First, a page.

Afghanistan signs deal keeping U.S. troops beyond 2014

Kabul, Afghanistan (CNN) — The United States and Afghanistan signed a long-delayed security agreement Tuesday that will allow U.S. troops to stay in Afghanistan beyond the previous December deadline to withdraw.

The deal was signed by Afghan National Security Adviser Mohammad Hanif Atmar and U.S. Ambassador to Afghanistan James Cunningham during a ceremony in Kabul.

The future of the U.S. military’s presence in Afghanistan beyond 2014 had been in doubt. Former Afghan President Hamid Karzai negotiated the security deal but then reneged, and it became clear that no agreement would be signed until after presidential elections this year.

In February, the Obama administration announced for the first time that it had begun planning for the possible withdrawal of all U.S. troops by the end of 2014 if Afghanistan did not sign the agreement, which spells out the rights of U.S. troops operating there.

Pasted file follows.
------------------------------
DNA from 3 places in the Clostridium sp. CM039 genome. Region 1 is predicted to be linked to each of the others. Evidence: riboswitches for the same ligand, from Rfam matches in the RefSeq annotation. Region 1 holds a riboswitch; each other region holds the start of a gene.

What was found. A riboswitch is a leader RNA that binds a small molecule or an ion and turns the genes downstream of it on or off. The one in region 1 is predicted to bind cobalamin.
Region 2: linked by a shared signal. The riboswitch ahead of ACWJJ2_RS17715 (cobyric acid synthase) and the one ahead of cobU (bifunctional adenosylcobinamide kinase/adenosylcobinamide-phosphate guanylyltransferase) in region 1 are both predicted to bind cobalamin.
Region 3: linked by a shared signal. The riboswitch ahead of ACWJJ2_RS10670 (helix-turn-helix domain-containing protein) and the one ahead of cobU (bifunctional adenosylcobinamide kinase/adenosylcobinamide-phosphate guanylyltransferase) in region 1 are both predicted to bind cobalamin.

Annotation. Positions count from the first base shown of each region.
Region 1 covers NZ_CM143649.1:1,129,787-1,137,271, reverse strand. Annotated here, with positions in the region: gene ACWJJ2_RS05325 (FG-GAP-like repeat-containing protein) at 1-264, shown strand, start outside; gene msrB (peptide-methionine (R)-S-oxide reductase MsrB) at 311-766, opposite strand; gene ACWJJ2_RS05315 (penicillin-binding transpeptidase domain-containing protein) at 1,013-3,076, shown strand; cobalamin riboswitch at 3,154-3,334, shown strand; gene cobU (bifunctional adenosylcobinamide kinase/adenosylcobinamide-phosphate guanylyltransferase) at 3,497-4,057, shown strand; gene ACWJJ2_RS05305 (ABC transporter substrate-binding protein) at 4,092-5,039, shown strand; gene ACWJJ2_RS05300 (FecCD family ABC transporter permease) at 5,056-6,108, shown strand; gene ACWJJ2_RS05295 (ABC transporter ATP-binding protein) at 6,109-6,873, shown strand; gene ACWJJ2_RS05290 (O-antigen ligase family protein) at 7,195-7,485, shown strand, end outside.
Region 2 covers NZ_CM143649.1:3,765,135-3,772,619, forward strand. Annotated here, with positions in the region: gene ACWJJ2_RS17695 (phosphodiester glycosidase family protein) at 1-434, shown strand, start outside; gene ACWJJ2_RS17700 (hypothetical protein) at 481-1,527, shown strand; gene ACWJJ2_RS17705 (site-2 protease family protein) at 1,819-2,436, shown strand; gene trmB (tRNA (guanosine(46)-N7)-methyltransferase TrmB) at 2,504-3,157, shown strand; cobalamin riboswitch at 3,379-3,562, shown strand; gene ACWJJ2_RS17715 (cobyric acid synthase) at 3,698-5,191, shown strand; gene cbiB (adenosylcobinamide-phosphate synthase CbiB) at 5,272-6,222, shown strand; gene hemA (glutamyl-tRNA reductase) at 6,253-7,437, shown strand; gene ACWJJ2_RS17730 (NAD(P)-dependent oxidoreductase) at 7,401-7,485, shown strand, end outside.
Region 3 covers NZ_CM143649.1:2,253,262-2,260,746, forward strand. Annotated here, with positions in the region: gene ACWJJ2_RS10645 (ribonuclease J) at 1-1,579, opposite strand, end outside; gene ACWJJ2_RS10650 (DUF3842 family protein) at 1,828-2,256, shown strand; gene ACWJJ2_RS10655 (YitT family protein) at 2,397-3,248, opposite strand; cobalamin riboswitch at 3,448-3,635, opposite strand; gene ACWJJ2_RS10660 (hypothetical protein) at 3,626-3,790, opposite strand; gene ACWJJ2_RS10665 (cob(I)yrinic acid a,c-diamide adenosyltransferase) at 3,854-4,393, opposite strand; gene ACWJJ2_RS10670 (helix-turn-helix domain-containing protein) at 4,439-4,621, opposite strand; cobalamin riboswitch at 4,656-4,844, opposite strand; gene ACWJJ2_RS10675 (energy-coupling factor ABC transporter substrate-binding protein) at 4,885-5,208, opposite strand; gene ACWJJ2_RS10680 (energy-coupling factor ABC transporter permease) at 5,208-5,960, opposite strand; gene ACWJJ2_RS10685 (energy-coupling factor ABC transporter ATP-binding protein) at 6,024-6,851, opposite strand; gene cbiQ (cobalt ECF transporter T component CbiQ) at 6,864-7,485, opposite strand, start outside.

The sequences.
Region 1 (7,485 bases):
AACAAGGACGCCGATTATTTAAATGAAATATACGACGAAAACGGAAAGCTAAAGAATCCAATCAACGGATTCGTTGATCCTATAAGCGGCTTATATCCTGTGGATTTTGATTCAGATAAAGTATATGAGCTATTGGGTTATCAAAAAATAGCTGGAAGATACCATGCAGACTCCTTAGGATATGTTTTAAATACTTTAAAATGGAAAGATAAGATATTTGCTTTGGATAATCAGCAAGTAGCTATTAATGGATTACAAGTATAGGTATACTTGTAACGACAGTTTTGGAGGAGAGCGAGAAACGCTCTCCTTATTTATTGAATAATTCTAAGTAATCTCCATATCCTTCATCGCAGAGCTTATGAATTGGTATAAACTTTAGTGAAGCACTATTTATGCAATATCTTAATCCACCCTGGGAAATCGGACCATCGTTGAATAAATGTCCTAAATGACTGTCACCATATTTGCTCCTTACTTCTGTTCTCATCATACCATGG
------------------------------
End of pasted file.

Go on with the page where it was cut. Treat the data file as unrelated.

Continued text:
But both major Afghan presidential candidates pledged they would sign the deal if elected this year. After an election in which results were delayed by accusations of voting fraud, former finance minister Ashraf Ghani signed a power-sharing deal with rival candidate Abdullah Abdullah, and Ghani was sworn in as president on Monday.

Even with the agreement, the United States is poised to wind down its military involvement in Afghanistan. U.S. President Barack Obama has said that under the security agreement, virtually all U.S. forces would be out of Afghanistan by the end of 2016, shortly before his presidency ends.

He has called for 9,800 U.S. troops to stay there after the end of 2014, along with some allied forces. The number would get cut roughly in half by the end of 2015, and a year later the U.S. military presence would scale down to what officials described as a “normal” embassy security contingent.

Meanwhile, the Taliban, which was ousted from power in Afghanistan by a U.S.-led military coalition in 2001, has continued to mount deadly attacks on high-profile Afghan targets and is fighting fiercely for control of important areas in the country.

Taliban spokesman Zabiullah Mujahid posted a succinct message on Twitter shortly after the security deal was signed Tuesday: “Death to America!”

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